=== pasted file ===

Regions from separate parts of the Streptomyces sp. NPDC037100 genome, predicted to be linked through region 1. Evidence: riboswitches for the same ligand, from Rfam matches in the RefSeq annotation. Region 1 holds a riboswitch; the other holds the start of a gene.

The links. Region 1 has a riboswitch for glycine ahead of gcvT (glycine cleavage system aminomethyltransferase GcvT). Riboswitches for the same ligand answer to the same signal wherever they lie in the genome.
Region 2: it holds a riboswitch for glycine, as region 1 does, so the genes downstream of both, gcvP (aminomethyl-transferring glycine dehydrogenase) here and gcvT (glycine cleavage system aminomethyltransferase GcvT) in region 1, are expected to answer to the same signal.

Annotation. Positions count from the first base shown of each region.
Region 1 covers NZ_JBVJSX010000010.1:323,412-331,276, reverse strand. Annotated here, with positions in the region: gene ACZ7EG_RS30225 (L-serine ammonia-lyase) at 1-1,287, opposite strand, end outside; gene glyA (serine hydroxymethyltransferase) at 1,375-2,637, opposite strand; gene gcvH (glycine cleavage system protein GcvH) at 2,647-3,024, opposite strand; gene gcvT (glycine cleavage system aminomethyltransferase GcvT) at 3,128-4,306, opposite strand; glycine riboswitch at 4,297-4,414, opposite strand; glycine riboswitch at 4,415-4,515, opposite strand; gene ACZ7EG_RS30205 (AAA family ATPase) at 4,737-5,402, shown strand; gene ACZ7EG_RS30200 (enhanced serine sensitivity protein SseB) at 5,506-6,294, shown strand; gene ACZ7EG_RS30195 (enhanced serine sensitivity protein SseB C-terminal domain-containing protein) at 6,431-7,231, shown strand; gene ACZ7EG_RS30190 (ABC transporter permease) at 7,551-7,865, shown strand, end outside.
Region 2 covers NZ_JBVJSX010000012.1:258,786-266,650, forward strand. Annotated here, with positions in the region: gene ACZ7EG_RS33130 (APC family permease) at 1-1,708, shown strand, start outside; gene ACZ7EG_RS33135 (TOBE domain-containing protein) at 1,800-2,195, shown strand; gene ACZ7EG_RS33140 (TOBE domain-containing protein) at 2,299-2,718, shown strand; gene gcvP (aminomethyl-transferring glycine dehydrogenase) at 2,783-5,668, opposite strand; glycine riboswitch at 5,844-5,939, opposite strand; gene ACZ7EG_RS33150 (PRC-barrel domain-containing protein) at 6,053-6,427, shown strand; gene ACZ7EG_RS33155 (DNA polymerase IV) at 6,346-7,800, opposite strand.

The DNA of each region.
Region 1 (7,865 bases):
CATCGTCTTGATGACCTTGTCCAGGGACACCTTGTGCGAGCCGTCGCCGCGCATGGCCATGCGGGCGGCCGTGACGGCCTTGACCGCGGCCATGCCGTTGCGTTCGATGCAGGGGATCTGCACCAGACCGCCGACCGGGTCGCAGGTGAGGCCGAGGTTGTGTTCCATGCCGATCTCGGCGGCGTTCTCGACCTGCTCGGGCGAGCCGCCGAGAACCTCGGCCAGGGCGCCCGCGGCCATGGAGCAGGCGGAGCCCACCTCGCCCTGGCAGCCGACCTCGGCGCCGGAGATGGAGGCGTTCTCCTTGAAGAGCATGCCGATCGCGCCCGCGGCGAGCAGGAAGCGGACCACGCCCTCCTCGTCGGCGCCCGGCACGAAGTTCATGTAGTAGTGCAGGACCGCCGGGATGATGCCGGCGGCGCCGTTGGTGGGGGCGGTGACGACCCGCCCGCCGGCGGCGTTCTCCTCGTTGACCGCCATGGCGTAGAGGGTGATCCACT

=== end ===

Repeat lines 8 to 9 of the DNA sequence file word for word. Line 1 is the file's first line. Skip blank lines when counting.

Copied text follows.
Region 1 (7,865 bases):
CATCGTCTTGATGACCTTGTCCAGGGACACCTTGTGCGAGCCGTCGCCGCGCATGGCCATGCGGGCGGCCGTGACGGCCTTGACCGCGGCCATGCCGTTGCGTTCGATGCAGGGGATCTGCACCAGACCGCCGACCGGGTCGCAGGTGAGGCCGAGGTTGTGTTCCATGCCGATCTCGGCGGCGTTCTCGACCTGCTCGGGCGAGCCGCCGAGAACCTCGGCCAGGGCGCCCGCGGCCATGGAGCAGGCGGAGCCCACCTCGCCCTGGCAGCCGACCTCGGCGCCGGAGATGGAGGCGTTCTCCTTGAAGAGCATGCCGATCGCGCCCGCGGCGAGCAGGAAGCGGACCACGCCCTCCTCGTCGGCGCCCGGCACGAAGTTCATGTAGTAGTGCAGGACCGCCGGGATGATGCCGGCGGCGCCGTTGGTGGGGGCGGTGACGACCCGCCCGCCGGCGGCGTTCTCCTCGTTGACCGCCATGGCGTAGAGGGTGATCCACT